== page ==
As to which St. Valentine the early Pope wished to honor remains unclear. Apparently, there were already three Christian saints by that name at that time – a priest in Rome, a bishop in Terni and a third who was killed in Africa.  Supposedly (but difficult to believe), all three Valentines were martyred on Feb. 14. But most church scholars believe that the holiday was named after the Roman priest who earned the disfavor of Roman emperor Claudius II for secretly marrying soldiers whom the Emperor believed were better off staying as bachelors.  In the tele-novela version, the imprisoned future saint supposedly fell in love with his jailer’s daughter and legend has it that before being executed, he wrote her a letter signed “from your Valentine.” The more plausible story is that he was martyred for refusing to renounce his religion.    

In 1969, the Catholic Church removed the feast days of saints whose historical origins were questionable from its liturgical calendar.  St. Valentine became one of the casualties.  However, the Anglican, Lutheran and Eastern Orhodox Churches continue to celebrate his feast day.

The eros (passionate love) side of Valentines was supposedly started by Geoffrey Chaucer (of Canterbury Tales fame) in 1381.  He composed a poem in honor of the engagement between Richard II and Anne of Bohemia where he wrote “For this was on St. Valentine’s Day, when every bird cometh there to choose his mate.”  Hence, the term “love birds” was born.  

But as with other holidays, the entities most responsible for popularizing and commercializing Valentines Day is Hallmark and other greeting card companies. According to the Greeting Card Association of America, 25% of all cards sent each year are in relation to this day of hearts.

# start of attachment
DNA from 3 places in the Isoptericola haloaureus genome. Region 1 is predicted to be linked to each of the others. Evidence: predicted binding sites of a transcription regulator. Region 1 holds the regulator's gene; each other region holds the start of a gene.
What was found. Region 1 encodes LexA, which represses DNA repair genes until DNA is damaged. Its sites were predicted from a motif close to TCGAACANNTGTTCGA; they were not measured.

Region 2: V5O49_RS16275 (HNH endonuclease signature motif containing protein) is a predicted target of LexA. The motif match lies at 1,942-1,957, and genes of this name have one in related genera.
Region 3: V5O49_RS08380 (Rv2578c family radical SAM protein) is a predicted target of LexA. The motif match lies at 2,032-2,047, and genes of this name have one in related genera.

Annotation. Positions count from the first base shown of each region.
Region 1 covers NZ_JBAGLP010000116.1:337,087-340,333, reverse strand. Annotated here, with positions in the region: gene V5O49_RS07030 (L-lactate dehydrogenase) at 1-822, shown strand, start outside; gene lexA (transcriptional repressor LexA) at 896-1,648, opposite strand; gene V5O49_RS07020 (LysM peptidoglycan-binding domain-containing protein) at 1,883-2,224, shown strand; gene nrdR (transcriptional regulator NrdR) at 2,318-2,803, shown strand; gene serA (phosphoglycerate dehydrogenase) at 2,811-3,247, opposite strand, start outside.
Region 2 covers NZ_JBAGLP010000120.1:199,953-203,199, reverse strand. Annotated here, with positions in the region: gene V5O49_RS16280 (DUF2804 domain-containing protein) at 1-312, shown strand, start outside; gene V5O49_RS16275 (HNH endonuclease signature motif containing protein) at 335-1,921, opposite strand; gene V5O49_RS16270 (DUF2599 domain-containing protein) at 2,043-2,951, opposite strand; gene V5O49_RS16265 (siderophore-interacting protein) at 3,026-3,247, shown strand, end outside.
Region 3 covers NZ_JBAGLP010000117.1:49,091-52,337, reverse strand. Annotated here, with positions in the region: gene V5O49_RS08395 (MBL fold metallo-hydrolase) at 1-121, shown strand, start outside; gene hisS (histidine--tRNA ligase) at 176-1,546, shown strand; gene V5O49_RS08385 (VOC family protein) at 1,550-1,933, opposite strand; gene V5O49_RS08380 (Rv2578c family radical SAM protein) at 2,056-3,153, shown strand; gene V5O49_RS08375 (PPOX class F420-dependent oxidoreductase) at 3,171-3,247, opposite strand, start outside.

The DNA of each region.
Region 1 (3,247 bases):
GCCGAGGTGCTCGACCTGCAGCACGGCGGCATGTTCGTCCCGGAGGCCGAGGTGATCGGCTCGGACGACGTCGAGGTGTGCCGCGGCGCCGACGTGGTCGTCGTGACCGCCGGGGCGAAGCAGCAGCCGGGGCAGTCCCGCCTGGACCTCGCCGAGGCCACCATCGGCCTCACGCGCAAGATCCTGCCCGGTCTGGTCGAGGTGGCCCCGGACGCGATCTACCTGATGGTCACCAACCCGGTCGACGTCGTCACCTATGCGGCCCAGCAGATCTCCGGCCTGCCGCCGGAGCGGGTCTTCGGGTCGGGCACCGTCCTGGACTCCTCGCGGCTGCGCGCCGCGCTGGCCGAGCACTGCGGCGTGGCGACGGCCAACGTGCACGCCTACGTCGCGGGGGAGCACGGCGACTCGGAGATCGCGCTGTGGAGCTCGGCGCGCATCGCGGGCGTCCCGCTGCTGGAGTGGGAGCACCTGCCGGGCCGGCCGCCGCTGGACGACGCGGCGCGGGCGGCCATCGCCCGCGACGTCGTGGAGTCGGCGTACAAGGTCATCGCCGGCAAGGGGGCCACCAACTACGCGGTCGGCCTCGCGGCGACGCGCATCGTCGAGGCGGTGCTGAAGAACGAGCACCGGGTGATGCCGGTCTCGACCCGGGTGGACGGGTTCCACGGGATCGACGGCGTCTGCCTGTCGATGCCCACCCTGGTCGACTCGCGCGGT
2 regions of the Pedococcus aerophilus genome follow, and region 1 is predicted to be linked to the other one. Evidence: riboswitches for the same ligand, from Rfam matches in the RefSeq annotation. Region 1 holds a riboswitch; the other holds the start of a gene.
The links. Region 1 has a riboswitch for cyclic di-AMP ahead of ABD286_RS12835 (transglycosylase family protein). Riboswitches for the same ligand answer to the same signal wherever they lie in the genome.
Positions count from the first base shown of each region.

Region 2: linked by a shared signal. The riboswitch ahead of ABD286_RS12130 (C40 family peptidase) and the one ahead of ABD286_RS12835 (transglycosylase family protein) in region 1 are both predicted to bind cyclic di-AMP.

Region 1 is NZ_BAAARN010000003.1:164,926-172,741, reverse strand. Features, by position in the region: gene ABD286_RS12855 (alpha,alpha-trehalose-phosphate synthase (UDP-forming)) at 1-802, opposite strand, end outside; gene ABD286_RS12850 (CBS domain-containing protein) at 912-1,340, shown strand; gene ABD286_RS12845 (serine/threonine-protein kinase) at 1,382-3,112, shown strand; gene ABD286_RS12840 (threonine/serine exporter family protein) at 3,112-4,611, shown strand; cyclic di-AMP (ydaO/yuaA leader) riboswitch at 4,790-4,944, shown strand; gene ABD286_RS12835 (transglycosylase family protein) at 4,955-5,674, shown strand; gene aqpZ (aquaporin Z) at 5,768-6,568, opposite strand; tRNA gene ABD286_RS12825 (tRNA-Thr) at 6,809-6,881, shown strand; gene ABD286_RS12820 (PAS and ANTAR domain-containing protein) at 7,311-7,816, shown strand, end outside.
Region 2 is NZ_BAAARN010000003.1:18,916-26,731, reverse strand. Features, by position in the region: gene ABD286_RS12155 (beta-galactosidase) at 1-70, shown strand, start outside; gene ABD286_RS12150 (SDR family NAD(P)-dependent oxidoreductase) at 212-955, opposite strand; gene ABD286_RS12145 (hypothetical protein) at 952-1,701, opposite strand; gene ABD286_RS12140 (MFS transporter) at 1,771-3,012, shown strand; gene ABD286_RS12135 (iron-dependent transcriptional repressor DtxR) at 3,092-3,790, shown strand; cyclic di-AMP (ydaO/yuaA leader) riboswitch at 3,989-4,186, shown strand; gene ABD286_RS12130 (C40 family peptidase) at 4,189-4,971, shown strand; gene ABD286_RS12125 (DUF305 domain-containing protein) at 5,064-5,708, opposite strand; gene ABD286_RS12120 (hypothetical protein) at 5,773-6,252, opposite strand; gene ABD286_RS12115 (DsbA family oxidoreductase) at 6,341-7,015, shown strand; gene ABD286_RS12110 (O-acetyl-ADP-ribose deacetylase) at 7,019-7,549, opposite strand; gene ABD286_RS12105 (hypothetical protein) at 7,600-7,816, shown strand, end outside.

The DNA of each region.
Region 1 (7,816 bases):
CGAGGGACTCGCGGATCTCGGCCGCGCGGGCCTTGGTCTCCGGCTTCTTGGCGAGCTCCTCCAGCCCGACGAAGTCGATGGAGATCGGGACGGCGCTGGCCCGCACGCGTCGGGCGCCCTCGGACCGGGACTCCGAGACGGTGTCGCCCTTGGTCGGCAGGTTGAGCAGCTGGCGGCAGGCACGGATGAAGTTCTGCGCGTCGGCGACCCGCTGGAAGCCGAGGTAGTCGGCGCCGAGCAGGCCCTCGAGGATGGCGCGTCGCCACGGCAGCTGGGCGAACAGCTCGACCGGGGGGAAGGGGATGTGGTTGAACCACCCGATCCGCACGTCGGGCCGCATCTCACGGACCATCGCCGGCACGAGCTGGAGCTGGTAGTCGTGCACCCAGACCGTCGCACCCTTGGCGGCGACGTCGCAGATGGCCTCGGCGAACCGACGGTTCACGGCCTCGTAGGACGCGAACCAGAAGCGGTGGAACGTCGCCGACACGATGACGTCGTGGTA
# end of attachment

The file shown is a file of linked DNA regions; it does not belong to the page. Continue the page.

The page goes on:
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Today in history: Ten years ago, seven people were killed and 151 wounded in a series of bombings orchestrated in the cities of Makati, Davao and General Santos by suspected al-Qaeda-linked terrorists. We honor the memory of the victims. For gangster movie buffs, in 1929, six rivals of Chicago mobster Al Capone were gunned down in what was dubbed as the Saint Valentine’s Day Massacre.

Forty years ago, the Philippine Heart Center along East Avenue, Quezon City was inaugurated. Can you guess why this day was chosen?  

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Greetings: Several celebrities are celebrating their birth anniversary today. Best wishes to Kris Aquino, Senator Juan Ponce Enrile, Monetary Board member Val Araneta and brave ANC broadcaster Karmina Constantino-Torres.  

The Kalaw and Katigbak clans of Lipa, Batangas will mark the 103 birth anniversary of former Senator and Girl Scouts of the Philippines founder Maria Kalaw Katigbak.

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“There are causes worth dying for, but none worth killing for.” –  Albert Camus


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Email: deanbautista@yahoo.com